La Belle Dame Sans Merci: Poem - Summary & Analysis

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O what can ail thee, knight-at-arms,
Alone and palely loitering?
The sedge has withered from the lake,
And no birds sing.

O what can ail thee, knight-at-arms,
So haggard and so woe-begone?
The squirrel’s granary is full,
And the harvest’s done.

I see a lily on thy brow,
With anguish moist and fever-dew,
And on thy cheeks a fading rose
Fast withereth too.

I met a lady in the meads,
Full beautiful—a faery’s child,
Her hair was long, her foot was light,
And her eyes were wild.

I made a garland for her head,
And bracelets too, and fragrant zone;
She looked at me as she did love,
And made sweet moan

I set her on my pacing steed,
And nothing else saw all day long,
For sidelong would she bend, and sing
A faery’s song.

She found me roots of relish sweet,
And honey wild, and manna-dew,
And sure in language strange she said—
‘I love thee true’.

She took me to her Elfin grot,
And there she wept and sighed full sore,
And there I shut her wild wild eyes
With kisses four.

And there she lullèd me asleep,
And there I dreamed—Ah! woe betide!—
The latest dream I ever dreamt
On the cold hill side.

I saw pale kings and princes too,
Pale warriors, death-pale were they all;
They cried—‘La Belle Dame sans Merci
Thee hath in thrall!’

I saw their starved lips in the gloam,
With horrid warning gapèd wide,
And I awoke and found me here,
On the cold hill’s side.

And this is why I sojourn here,
Alone and palely loitering,
Though the sedge is withered from the lake,
And no birds sing.


     La Belle Dame Sans Merci is one of the greatest poems by Keats. It is a masterpiece of romantic art. Its rich suggestiveness has made it one of the most haunting and unforgettable poems in English. It has been generously praised by critics, some of whom have called it Keats’s masterpiece.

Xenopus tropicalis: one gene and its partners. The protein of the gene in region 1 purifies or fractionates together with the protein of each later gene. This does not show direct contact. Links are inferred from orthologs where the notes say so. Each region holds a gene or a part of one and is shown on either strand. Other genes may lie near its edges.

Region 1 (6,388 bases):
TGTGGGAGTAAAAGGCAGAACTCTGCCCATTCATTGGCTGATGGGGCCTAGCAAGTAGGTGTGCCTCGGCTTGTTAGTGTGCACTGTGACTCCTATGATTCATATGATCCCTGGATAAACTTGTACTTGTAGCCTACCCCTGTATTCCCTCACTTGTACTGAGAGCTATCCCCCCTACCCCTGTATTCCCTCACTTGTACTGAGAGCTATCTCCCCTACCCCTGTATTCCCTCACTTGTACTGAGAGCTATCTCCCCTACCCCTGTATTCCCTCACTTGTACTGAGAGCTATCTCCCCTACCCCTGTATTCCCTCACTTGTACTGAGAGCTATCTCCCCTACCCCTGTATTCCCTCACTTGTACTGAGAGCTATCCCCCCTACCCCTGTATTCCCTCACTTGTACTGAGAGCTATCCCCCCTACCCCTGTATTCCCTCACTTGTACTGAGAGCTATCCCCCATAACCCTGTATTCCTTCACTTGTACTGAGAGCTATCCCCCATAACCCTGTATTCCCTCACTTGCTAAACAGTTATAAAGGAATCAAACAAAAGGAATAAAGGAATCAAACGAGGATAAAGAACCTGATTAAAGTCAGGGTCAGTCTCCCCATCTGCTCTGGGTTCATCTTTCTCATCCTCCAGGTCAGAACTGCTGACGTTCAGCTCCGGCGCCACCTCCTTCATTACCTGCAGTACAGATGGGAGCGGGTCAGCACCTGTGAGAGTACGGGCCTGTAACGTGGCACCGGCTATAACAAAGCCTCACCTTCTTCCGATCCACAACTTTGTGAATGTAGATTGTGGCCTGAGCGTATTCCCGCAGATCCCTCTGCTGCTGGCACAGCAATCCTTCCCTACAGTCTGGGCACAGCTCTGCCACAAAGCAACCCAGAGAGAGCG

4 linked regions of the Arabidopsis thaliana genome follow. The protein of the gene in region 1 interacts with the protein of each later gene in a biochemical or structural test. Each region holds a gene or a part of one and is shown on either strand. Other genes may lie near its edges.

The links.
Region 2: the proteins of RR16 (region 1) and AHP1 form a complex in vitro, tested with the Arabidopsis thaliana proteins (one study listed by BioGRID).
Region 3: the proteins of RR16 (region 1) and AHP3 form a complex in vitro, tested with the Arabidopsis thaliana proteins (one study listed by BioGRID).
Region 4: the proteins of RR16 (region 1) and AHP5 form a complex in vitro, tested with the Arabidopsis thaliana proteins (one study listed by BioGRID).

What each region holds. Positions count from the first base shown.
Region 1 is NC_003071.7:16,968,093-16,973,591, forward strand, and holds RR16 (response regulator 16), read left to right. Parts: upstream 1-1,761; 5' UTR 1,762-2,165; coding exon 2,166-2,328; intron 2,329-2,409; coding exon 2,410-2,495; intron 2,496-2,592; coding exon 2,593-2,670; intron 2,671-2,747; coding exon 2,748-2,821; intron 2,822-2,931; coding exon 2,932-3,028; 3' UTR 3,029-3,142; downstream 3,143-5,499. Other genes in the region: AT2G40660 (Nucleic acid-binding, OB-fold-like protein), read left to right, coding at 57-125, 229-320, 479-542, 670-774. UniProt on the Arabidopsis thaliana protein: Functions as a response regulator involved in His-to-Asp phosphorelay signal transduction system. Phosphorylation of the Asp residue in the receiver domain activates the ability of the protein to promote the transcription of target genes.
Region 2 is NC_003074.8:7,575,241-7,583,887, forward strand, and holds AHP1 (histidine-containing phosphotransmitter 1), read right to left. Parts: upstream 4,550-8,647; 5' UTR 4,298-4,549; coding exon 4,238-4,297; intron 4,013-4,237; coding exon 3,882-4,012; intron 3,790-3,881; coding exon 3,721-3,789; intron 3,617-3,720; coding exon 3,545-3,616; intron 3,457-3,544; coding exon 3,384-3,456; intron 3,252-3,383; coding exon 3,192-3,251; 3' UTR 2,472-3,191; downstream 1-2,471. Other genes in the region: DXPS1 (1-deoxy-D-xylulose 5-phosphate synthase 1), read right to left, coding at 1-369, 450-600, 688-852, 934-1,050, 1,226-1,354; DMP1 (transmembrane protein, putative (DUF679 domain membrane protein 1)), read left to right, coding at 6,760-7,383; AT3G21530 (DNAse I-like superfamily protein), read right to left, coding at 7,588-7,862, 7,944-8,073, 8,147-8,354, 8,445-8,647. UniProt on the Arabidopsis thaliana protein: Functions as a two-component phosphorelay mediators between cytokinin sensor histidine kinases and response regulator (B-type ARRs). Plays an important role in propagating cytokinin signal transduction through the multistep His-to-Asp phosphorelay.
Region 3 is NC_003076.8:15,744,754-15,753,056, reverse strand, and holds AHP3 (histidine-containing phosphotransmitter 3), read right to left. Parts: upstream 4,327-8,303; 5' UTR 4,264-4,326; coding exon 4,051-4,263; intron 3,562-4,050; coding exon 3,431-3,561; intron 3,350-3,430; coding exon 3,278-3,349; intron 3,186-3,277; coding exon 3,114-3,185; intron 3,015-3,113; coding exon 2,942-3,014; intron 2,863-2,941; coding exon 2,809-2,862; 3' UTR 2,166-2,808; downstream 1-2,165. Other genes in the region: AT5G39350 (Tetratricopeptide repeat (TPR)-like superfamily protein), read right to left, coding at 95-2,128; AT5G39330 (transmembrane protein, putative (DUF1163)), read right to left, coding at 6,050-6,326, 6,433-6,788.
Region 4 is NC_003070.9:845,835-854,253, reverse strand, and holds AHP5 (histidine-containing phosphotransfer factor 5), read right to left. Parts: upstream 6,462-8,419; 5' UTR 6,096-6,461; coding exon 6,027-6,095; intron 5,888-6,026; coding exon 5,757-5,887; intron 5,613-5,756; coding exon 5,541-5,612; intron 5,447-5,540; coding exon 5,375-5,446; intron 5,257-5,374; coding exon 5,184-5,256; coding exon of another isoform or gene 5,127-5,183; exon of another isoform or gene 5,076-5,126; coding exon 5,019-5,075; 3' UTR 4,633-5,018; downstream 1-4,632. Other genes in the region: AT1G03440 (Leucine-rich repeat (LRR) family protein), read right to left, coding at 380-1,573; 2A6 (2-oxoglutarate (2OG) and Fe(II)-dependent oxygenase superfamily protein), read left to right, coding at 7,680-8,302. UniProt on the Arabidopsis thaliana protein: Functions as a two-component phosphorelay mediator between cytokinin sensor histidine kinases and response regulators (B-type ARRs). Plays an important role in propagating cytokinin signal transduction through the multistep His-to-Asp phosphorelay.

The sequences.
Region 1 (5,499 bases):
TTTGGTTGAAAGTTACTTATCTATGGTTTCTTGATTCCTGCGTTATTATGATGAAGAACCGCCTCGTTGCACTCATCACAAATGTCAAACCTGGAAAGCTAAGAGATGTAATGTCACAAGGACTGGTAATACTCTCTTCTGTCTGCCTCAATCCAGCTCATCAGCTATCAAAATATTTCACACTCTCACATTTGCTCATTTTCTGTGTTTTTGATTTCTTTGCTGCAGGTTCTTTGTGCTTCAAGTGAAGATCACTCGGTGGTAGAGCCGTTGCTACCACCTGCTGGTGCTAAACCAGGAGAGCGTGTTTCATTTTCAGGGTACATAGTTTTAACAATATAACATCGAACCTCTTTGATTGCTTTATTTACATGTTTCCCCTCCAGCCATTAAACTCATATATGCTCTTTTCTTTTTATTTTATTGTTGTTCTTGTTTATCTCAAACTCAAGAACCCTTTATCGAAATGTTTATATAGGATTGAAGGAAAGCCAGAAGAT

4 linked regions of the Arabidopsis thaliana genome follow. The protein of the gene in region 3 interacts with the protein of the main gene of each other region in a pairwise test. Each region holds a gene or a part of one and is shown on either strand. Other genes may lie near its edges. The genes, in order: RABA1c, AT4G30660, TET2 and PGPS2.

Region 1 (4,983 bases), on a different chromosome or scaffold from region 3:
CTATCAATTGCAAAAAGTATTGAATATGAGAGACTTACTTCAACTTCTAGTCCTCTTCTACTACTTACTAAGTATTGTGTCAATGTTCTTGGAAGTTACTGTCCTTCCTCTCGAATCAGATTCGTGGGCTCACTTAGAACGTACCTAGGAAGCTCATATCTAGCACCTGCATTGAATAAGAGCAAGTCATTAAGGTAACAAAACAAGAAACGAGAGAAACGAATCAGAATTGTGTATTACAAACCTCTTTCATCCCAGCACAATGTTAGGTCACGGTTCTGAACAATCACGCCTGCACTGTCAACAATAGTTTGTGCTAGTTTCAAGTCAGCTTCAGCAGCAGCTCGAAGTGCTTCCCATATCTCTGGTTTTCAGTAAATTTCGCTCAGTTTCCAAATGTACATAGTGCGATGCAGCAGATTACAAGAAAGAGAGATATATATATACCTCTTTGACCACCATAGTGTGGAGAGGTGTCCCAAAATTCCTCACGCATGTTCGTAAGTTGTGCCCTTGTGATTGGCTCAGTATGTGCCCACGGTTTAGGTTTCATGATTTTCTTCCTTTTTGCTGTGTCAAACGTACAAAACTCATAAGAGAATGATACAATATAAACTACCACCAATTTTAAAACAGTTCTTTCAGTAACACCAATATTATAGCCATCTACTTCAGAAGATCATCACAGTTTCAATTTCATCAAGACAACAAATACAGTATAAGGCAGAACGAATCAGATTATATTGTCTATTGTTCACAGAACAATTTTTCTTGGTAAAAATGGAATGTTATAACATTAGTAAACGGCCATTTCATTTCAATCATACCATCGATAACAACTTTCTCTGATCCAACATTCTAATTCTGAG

The poet sees a knight wandering all alone. He is pale and haggard, and his face shows signs of agony. On the poet’s inquiry why he is wandering so forlorn the knight relates how he met a beautiful lady and fell in love with her, how he made love to her by presenting her gifts of flowers, and how he seated her on his horse. The lady made a show of love, took him to her faery cave, gave him faery food and lulled him to sleep. In a terrible dream the knight saw many kings, princes and warriors who had been similarly captured by this woman and they warned him that he was in the grip of the beautiful lady without pity. When he woke, he found himself alone on the cold hillside while the lady had gone. Even since then he has no rest, and that is why he wanders alone.

Critical Analysis

Its suggestiveness

      What makes this poem so great is its inexhaustible suggestiveness. The poet throws out only hints, without making anything definite. Who is the mysterious land without mercy? When and where did she live, when and where did she entice the knight? Why has she made it her life’s business to inveigle people and cause them intense pain? What does she stand for? Is she a symbol of beauty, of heartless and fatal womanhood, of the elusive and false phenomena of the world around us? What is the meaning of the poem? All these questions will forever remain unanswered or will elicit replies Recording to each individual’s taste and imaginative grasp.